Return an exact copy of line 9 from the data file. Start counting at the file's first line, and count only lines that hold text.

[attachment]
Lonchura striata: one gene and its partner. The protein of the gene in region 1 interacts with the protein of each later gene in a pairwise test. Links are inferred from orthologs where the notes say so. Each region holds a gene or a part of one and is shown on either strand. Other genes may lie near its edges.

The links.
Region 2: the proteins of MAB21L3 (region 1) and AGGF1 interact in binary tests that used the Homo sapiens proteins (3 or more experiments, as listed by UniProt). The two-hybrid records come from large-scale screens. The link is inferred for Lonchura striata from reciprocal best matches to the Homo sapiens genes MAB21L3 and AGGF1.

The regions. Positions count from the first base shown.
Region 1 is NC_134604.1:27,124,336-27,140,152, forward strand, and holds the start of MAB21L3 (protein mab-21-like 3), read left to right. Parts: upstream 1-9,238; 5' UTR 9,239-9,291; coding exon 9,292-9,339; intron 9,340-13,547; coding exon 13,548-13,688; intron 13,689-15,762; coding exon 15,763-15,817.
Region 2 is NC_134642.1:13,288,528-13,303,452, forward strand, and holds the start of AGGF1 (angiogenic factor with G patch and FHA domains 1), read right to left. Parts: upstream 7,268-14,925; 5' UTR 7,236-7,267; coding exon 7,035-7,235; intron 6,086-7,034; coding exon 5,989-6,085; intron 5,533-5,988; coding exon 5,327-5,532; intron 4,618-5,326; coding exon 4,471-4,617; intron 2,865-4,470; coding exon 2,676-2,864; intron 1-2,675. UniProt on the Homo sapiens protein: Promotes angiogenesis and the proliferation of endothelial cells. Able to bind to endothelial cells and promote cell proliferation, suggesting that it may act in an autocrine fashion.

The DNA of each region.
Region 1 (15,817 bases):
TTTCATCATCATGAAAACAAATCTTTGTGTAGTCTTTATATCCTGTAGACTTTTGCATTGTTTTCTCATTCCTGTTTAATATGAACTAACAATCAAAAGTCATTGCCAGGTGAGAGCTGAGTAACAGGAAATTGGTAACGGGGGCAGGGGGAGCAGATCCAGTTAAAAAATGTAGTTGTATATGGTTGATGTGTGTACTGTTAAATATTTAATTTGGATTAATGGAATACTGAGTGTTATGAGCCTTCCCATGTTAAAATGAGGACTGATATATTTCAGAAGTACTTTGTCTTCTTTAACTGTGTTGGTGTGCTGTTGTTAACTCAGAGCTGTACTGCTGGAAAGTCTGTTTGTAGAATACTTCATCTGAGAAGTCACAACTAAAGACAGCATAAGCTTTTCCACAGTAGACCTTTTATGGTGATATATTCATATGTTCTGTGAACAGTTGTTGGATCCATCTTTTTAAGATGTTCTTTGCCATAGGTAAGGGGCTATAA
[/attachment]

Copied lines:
TTTCATCATCATGAAAACAAATCTTTGTGTAGTCTTTATATCCTGTAGACTTTTGCATTGTTTTCTCATTCCTGTTTAATATGAACTAACAATCAAAAGTCATTGCCAGGTGAGAGCTGAGTAACAGGAAATTGGTAACGGGGGCAGGGGGAGCAGATCCAGTTAAAAAATGTAGTTGTATATGGTTGATGTGTGTACTGTTAAATATTTAATTTGGATTAATGGAATACTGAGTGTTATGAGCCTTCCCATGTTAAAATGAGGACTGATATATTTCAGAAGTACTTTGTCTTCTTTAACTGTGTTGGTGTGCTGTTGTTAACTCAGAGCTGTACTGCTGGAAAGTCTGTTTGTAGAATACTTCATCTGAGAAGTCACAACTAAAGACAGCATAAGCTTTTCCACAGTAGACCTTTTATGGTGATATATTCATATGTTCTGTGAACAGTTGTTGGATCCATCTTTTTAAGATGTTCTTTGCCATAGGTAAGGGGCTATAA